Universities must play a role in vaccine roll-out
Exclusive research explores students' feelings about Covid-19 vaccine
- Students believe Covid-19 vaccine necessary for return to normal university life
- Black students the least likely ethnic group to get the vaccine
- Majority of students say their mental health has got worse during recent lockdowns
- Students believe universities should play a role in vaccine programme
New research suggests that university students believe that the return to campuses, in-person teaching, and socialising shouldn’t happen until they have been fully vaccinated against Covid-19, but uptake of the vaccine is still likely to be lowest among black students.
In researched commissioned by the University of East London (UEL) from Savanta ComRes, 60% of students said they should only be able to return to in-person teaching - and 55% supporting the idea that they should only be able to return to shared accommodation - once they are fully vaccinated, with 22% and 28% respectively, opposing this. A majority (57%) also believed they should only be able to meet with others socially, (vs 24% opposing) once they had been fully vaccinated.
However, while overall 70% of students indicated they would be very likely to get the vaccine, definitely would or have already had it - just 13% saying they definitely won’t or are not very likely to get it - that figure drops to 59% in the London region, significantly below other UK regions. Black students were the least likely ethnic group to want to get the vaccine, with just 44% indicating they would take it and 29% saying they definitely wouldn’t or that it was not very likely.
A clear majority of students (70%) agree that getting the population vaccinated is the only way we can return to life as we know it, and a majority of students (59%) also believed that universities should help with the vaccine roll-out for students and the wider community. Just 5% said that universities shouldn’t help with vaccine roll-out and 32% said they should only help with the vaccination of their students.
Some 43% of students said they were more likely to get the Covid-19 vaccine if they were invited to do at their university campus, but 51% said it would make no difference. Half of students polled (50%) agreed that once priority groups in the UK have been vaccinated, those in poorer countries should have access to the vaccine before young and healthy people in the UK, but 22% disagreed with this.
There are still concerns about the vaccine, with 16% believing it is unsafe (the majority 61% disagree with this) and some 40% worried about the side effects of the Covid-19 vaccine.
Mental health continues to be an issue for students, with 61% saying it had got worse during the recent Covid-19 lockdowns (21% say it had got better and 18% said no change). Physical health had also declined, with 48% saying it got worse during the recent lockdowns – but 25% saying it had got better.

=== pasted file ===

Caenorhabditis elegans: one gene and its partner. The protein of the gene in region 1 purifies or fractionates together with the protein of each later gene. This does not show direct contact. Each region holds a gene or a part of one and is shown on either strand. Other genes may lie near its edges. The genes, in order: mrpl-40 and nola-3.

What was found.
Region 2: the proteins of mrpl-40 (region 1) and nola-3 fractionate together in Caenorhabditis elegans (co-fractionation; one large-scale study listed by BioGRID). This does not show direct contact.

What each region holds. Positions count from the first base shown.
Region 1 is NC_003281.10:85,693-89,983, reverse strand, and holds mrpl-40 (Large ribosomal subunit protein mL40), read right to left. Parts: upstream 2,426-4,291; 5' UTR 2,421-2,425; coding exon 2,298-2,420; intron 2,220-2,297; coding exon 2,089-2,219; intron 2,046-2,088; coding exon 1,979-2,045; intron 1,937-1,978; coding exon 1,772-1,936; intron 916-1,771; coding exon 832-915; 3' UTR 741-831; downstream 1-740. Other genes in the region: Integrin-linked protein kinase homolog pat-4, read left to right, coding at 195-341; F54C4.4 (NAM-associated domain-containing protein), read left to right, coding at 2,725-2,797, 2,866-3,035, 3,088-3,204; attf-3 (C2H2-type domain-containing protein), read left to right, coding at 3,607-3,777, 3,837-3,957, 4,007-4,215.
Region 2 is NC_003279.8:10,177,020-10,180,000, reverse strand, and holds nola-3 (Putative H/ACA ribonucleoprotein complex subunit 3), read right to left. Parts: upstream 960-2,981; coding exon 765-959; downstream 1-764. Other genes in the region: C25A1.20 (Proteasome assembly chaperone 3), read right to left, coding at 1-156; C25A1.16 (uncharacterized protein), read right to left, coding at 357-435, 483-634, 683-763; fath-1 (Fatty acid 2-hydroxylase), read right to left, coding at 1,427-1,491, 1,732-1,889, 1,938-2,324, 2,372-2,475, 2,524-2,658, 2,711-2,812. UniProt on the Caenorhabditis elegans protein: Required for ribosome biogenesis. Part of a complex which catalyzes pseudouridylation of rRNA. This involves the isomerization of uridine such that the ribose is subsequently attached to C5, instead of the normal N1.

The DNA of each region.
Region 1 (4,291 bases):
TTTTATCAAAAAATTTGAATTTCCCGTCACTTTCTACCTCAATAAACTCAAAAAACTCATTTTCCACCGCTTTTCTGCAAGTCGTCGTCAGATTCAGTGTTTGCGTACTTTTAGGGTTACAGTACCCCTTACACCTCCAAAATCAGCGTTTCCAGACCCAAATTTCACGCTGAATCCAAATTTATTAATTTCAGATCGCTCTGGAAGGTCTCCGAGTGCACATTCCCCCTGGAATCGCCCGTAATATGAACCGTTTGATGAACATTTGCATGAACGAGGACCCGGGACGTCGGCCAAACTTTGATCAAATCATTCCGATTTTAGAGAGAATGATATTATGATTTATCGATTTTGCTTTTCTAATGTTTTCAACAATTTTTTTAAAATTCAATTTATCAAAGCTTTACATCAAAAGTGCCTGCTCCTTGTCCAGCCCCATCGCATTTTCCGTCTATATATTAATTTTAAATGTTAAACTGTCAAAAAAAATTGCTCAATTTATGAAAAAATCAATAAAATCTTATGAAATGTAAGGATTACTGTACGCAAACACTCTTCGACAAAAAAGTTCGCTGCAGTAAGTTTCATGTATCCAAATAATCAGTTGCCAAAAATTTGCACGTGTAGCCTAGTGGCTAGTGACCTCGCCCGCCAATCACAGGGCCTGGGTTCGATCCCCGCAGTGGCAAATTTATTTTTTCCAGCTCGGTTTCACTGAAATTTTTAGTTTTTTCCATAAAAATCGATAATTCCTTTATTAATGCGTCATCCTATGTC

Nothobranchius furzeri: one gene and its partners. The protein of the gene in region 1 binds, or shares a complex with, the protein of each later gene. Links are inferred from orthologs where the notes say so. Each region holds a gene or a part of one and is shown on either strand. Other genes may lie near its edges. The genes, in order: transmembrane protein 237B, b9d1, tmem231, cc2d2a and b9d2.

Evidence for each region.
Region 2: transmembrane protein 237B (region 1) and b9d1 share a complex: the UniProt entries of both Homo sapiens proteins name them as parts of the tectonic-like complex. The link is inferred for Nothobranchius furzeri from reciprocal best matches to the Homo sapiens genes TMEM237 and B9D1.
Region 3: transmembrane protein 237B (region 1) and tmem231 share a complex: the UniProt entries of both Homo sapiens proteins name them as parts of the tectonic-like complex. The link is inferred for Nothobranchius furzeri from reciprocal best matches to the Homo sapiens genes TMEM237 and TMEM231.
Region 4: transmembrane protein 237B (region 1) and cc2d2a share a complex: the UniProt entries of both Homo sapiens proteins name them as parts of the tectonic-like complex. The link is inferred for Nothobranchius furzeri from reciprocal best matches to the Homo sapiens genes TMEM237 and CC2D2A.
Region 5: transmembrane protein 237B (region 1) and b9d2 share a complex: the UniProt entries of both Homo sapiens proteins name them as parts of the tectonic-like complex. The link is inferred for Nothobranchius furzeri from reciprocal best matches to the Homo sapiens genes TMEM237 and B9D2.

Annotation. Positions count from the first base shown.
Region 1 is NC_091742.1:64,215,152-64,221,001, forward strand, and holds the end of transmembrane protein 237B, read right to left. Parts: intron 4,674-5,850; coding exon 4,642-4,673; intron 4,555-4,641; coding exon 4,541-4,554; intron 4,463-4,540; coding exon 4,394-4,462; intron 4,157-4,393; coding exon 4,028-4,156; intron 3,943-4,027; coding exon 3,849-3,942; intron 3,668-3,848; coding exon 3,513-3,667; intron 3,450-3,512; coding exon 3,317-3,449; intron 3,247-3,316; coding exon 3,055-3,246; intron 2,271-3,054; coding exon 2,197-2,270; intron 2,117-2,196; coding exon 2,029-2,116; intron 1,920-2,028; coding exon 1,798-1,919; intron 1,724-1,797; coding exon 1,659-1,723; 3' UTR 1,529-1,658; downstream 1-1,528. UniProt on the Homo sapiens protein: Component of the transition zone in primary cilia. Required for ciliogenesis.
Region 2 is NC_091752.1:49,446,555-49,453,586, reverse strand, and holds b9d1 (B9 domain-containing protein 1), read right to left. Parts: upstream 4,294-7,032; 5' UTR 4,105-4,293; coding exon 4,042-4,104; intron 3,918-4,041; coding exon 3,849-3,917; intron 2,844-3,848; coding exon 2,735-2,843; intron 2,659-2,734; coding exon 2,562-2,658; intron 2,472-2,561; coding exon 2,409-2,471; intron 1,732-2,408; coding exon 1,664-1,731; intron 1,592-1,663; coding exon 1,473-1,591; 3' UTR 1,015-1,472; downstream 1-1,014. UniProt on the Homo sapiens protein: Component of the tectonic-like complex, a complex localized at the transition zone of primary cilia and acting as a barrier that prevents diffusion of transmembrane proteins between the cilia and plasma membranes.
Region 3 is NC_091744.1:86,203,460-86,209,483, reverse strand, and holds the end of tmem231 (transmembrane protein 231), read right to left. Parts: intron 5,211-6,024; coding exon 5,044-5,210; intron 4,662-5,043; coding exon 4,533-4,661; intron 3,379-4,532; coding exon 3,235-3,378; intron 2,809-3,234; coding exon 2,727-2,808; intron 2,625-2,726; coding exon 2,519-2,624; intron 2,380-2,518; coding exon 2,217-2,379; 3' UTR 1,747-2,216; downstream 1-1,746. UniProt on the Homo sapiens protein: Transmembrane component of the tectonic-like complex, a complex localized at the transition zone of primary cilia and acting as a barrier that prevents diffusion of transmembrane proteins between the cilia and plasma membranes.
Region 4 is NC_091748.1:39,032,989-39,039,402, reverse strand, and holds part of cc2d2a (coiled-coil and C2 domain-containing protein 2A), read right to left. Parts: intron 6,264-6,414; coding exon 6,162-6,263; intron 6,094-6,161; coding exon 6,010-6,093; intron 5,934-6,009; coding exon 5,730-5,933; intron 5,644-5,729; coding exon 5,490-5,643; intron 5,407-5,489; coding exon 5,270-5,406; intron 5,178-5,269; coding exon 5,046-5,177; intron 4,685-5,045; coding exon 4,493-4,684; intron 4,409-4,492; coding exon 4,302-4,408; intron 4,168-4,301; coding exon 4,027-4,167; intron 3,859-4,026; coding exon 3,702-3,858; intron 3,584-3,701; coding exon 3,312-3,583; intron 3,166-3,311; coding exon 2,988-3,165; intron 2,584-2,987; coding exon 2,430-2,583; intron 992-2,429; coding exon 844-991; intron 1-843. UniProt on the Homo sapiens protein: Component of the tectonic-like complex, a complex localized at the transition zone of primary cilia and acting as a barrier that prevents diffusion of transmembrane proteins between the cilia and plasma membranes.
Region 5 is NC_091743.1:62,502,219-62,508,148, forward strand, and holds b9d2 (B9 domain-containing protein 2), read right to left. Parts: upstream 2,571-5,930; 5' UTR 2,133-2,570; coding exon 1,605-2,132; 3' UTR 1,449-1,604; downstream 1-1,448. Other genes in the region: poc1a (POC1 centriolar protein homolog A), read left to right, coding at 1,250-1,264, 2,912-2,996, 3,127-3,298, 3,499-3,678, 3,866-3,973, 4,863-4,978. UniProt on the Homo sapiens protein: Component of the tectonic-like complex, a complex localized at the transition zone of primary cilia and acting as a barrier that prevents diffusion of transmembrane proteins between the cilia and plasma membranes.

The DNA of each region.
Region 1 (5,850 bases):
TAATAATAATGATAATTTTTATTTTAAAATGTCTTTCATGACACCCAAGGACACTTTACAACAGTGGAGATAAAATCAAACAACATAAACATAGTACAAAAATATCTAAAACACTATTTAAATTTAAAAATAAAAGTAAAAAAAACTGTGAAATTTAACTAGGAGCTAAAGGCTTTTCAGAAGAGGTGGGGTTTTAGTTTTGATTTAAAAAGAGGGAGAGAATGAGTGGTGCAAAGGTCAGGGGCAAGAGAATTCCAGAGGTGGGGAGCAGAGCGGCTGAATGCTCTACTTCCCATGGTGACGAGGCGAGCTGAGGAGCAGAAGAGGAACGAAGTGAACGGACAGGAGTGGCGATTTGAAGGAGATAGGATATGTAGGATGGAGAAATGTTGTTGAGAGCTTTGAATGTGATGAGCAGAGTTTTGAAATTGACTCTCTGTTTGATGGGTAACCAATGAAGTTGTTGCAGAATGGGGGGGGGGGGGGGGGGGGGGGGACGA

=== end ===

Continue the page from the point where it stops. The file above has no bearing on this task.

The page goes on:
A majority of students felt that their own university had performed well in the handling of the pandemic (55% vs 20% who feel it has performed badly) and 81% of students also believed that the NHS had performed well.
Importance of campus return
Professor Amanda Broderick, vice-chancellor and president at the University of East London said, “Universities can clearly play an important role in helping to deliver the vaccine roll-out and we await approval as a vaccination centre so the university can help to deliver this vital programme for students, staff and the wider community.
“These polling results also demonstrate how important it is for universities to continue to invest in the mental and physical health of our students as we get them back to campus and participating in the full experience of university life, delivering world-class opportunities and education.”
Professor Sally Cutler, an expert in medical microbiology who runs the University of East London’s Covid-19 testing centre, said, “Nationally, students clearly recognise the importance of vaccination and how vital it is in us returning to anything resembling our former lifestyle.
“Vaccination is key for the protection of students, university staff and our larger communities, and ease of access for vaccination and testing has been highlighted as instrumental in maximising uptake. We hope that this will allow us to continue to grow together towards a better future.
“This builds upon the positive spirit that Covid-19 has created at the University of East London, with staff and students working seamlessly together to deliver an asymptomatic testing service that we hope will evolve towards also helping to roll out vaccinations to our staff, students and local community.”
Dr Winston Morgan, reader in toxicology and clinical biochemistry at the University of East London said of the results, “It is really important we do not mistake the caution of black students around taking the vaccine for irrational hesitancy. This response is based on their lived experiences - I call it ‘Vaccine Agency’- where black students feel empowered to demand clearer information about safety and efficacy from those offering the vaccine including universities. Once that occurs, black students will take the vaccine.”
Savanta ComRes surveyed 1,020 UK university students online
between 5 and 18 March. Data were weighted by gender, age, region, ethnicity
and study type/year to be representative of the UK university population.
Full tables can be viewed here